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Reflections, Ramon Das
Hello and good evening. I'd like to thank you all for being here tonight, and I'd like to thank Edwina Hughes for organizing this event. I doubt that I could improve on the informative and uplifting address that Margaret Mayman has just delivered, but I'd like to take this opportunity to enlarge on one of her themes - the universality of grief - by offering a somewhat more personal reflection on Sept. 11 and its aftermath.
Last week I gave a talk to Wellington Peace Action on the current situation facing Iraq, and on what we can do about it here in New Zealand. It was an informative and empowering discussion, and I left with the hopeful feeling that there must surely be many more humane and committed people in this world than one is usually led to believe. Upon arriving home to my partner, however, this feeling evaporated, as I immediately saw on her face that something horrible had happened. And then she told me: the unborn baby of our dear friend, who lives in Washington DC, had inexplicably died in the final month of pregnancy. It was the sort of news that stops you in your tracks and makes you forget everything else. We sat together for some time trying to make sense of it, and trying to think of something to say.
It wasn't until later that night, lying in bed, that I began to connect the two events of my evening. It occurred to me that no level of concern for strangers living and dying in Iraq could begin to match the feeling I had experienced upon hearing of the death of my friend's unborn child - let alone the grief that she herself must be experiencing. And yet, of course, each of those faraway strangers presumably has others who care about them in just that intensely personal way. I thought, in particular, of the hundreds of thousands of Iraqi children who have died because of UN-imposed sanctions. It was staggering even to try to imagine the extent of grief that the deaths of those children have brought - and continue to bring - to their parents and other loved ones. And then I thought of our vastly different reactions to the deaths of innocents that others have rightly called attention to. On one hand, our attention is (properly) directed to the victims of Sept. 11 and the grief and suffering of their loved ones. On the other, the far more numerous deaths of other innocents - in Iraq because of sanctions, in Afghanistan because of US warplanes, and throughout the world because of simple lack of clean drinking water and food - continue to go mostly unnoticed.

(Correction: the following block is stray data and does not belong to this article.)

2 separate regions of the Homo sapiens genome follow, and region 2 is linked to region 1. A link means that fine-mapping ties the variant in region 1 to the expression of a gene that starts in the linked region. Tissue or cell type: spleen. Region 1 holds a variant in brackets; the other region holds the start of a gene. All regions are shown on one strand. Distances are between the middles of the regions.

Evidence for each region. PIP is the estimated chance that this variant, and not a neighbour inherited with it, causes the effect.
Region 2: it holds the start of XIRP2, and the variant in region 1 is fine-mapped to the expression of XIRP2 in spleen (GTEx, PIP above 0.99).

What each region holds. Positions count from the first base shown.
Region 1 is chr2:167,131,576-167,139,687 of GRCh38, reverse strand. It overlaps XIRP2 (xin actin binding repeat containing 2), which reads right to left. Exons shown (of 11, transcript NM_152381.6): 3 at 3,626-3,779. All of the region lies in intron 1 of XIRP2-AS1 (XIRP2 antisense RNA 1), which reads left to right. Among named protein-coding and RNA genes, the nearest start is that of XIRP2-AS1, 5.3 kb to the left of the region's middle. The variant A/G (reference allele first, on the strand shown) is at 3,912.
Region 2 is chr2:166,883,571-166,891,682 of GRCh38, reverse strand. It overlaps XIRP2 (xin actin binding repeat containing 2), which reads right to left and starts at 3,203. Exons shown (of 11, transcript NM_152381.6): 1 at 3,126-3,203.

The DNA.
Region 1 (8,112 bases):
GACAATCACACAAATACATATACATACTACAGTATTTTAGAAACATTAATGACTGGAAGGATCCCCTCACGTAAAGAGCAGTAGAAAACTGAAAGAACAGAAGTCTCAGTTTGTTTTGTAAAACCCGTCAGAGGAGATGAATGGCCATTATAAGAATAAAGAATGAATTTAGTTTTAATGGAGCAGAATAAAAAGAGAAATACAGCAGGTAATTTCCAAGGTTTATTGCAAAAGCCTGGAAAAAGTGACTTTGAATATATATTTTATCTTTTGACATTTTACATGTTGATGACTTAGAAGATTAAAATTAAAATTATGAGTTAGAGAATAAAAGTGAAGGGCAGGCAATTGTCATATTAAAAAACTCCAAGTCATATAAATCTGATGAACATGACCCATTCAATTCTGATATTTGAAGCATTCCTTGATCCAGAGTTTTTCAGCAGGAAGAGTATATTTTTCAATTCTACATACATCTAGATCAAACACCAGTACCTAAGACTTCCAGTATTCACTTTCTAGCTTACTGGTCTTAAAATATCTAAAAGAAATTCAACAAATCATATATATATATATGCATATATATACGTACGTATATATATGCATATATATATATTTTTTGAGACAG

It's not possible, nor would it be desirable, to try to take in the overwhelming grief that surely attends the death of each and every innocent who dies because of war, sanctions, or global poverty. Fortunately, that degree of empathy is not necessary to begin to make the changes to our world that need to be made. I don't know the best way to go about this, but perhaps a start can be made with the realization that the suffering and grief that each of us has had experience with at some time in his or her life is, indeed, universal. It is sometimes hard to remember this, and often easy to forget it. But it may be essential if we are to succeed in bringing about a world where all persons can enjoy peace and basic dignity. Thank you.
Dr Ramon Das